(Thanks to Jon Wason at the Westport News for forwarding this press
By Jon Wason
The Westport Board of Education voted unanimously Tuesday to approve a plan
to build a three-story, 276,000 square foot academic wing onto Staples High
School. But the vote was not without discussion, including board member
Caren Calish Gagliano's call to add an amendment that $10 to $15 million be
cut from the project, which could cost $88 million at last estimate.
"I prefer to look at it up front," she said, adding that otherwise
a year later town funding bodies would be demanding the cuts.
Another board member, Neil
Gerhardt, said he thought that mandating cuts as a percentage might be
Superintendent of Schools Elliott Landon suggested that the board not deal
with a specific number. He said Dan Kail, chairman of the Staples
Subcommittee of the School Building Committee (SBC), had made it clear that
the School Building Committee would "come back with plans to reduce
Ms. Gagliano also suggested that the board proceed on the Staples project
the same way the Bedford Middle School will be done by closing the building
for a year so the construction could proceed without students present.
But Mr. Landon said, "We have to do the best we can with what we have.
We've come up with a wonderful option." He said that before the new
middle school was built on North Avenue, independent assessors and a local
committee examined all kinds of sites and there was no viable alternative.
"There is no place else to put the students."
The approved plan referred to
as option 1B, calls for construction of the academic wing first and
demolition of a large portion of the existing school later.
Joe Fuller junior, vice president of Fuller and D'Angelo, the architectural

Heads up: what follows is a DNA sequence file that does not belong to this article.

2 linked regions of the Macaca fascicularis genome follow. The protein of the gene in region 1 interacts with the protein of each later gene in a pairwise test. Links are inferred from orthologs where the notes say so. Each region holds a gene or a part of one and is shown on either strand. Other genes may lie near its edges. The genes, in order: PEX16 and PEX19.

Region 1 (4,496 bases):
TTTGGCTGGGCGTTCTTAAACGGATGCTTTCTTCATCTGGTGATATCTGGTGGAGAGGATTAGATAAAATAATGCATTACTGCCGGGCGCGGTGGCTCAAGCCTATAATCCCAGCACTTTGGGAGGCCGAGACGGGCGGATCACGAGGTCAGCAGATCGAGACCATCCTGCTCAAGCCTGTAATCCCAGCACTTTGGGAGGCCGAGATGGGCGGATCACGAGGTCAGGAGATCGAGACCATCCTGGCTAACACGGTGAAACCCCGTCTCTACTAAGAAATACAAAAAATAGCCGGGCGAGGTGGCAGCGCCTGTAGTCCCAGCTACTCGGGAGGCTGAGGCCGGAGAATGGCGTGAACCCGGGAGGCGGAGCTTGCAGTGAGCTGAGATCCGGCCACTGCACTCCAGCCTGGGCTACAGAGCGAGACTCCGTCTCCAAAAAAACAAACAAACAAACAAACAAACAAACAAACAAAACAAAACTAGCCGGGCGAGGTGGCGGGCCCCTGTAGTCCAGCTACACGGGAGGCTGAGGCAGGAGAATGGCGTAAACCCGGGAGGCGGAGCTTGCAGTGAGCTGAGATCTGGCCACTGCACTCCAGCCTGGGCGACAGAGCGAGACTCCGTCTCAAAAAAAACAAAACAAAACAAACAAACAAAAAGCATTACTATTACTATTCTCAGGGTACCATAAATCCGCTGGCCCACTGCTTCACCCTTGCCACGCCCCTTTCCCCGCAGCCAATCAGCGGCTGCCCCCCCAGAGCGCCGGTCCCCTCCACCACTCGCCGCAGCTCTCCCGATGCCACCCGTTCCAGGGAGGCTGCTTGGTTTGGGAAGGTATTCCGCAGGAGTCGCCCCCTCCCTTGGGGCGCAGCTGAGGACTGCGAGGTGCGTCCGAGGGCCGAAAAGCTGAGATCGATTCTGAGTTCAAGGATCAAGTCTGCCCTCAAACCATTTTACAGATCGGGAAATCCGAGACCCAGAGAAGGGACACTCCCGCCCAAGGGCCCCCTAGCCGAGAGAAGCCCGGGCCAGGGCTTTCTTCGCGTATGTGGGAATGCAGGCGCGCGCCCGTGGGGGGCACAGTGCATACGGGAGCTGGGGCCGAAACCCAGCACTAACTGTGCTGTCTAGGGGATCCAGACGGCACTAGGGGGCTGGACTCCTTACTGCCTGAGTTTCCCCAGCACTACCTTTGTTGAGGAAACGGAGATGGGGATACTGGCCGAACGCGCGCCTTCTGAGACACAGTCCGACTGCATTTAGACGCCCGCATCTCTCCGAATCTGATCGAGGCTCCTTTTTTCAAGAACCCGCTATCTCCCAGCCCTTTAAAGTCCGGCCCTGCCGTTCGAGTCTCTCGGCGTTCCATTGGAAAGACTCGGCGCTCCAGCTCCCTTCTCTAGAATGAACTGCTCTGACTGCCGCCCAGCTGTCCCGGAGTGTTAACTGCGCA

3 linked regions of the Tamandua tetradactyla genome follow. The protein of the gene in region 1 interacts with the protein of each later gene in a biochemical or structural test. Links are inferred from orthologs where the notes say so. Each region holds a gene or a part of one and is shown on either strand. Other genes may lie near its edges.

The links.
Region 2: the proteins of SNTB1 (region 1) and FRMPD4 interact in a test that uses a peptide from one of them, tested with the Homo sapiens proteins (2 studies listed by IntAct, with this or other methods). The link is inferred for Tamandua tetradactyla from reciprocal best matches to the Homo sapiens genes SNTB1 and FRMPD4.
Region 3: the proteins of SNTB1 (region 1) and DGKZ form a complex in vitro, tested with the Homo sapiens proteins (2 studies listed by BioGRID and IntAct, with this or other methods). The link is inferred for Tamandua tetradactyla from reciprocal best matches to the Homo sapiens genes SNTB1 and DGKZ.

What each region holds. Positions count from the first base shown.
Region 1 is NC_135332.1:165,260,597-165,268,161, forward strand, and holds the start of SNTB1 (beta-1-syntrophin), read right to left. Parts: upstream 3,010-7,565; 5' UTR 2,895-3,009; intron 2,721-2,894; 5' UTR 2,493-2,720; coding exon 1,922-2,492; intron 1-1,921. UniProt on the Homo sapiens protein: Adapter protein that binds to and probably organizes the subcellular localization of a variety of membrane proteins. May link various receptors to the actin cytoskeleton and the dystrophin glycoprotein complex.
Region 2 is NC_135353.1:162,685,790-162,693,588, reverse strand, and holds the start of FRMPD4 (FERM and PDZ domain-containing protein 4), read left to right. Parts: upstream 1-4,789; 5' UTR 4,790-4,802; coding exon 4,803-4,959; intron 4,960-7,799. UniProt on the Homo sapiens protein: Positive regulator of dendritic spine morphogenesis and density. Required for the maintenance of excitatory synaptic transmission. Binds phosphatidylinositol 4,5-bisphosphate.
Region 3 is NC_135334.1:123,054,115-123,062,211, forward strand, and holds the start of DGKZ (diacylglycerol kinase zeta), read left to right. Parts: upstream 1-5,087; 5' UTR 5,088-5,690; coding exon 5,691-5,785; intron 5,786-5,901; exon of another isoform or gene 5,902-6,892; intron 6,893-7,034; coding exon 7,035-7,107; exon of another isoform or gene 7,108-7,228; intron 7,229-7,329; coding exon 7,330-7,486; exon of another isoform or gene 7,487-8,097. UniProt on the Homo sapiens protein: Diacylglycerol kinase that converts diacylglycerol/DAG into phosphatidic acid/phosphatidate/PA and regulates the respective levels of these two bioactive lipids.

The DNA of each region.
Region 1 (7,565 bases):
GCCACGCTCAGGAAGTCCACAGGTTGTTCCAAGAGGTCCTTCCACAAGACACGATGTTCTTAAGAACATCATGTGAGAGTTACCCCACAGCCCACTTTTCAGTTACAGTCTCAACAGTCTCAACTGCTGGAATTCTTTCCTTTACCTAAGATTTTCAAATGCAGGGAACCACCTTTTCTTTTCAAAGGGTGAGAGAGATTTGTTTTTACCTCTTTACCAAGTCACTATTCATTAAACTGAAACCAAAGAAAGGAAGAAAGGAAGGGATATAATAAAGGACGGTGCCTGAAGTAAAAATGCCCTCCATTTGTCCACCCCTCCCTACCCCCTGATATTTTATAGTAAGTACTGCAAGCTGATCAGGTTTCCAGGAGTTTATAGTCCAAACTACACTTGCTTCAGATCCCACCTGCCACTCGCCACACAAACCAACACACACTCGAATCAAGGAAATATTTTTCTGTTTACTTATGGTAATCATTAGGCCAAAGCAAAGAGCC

firm that created the plans, said the new three-story academic wing keeps
math and science classrooms near each other, and keeps a small footprint
because it is a three-story addition. He said travel distances are fairly
identical to the present building. Parking would be expanded slightly and
the bus traffic would be separated from cars. Some athletic fields would be
relocated. The auditorium, swimming pool, field house, gymnasium and
cafeteria would be kept intact.
The old section, including the social studies, science, English areas, and
the library would be demolished after the fixtures and furniture are moved
to the new wing. Mr. Fuller said work is scheduled to begin in the spring of
2002 and finish in the summer of 2004.
The entrance would be on the third floor, which would contain science, and
math classrooms, the Guidance Department and administrative offices. The
next floor down would be the location of the library/media center, and
classrooms for social studies, English and residual science and math
classrooms. The lowest level would contain world language, computer
technology and the Art Department.
Joe Fuller senior president of Fuller and D'Angelo said, "We examined
every possibility. Staples has a most excellent reputation. If you relocate
it for three or four years [during construction] what will happen to that
Vice Chairman Cheryl Bliss said, "I have concerns about splitting up
students." She said she supported the concept as presented.
Mary Parmelee said, "I
don't necessarily feel we'd get a better building but those children will
not get a better education."
Chairman Steve Halstead said there would have to be a guarantee that there
would be equity in the education even during the disruption.
At the Dec. 18 Board of
Education meeting, Mr. Kail, put the price of the project at $88 million but
he stressed that numbers have room for refinement as the details are
After Board Secretary Sandra
Urist made a motion to approve the concept and Linda Merk-Gould seconded it,
Ms. Gagliano put a motion on the table to amend the motion to include
reducing anticipated building costs by 10 to 20 percent.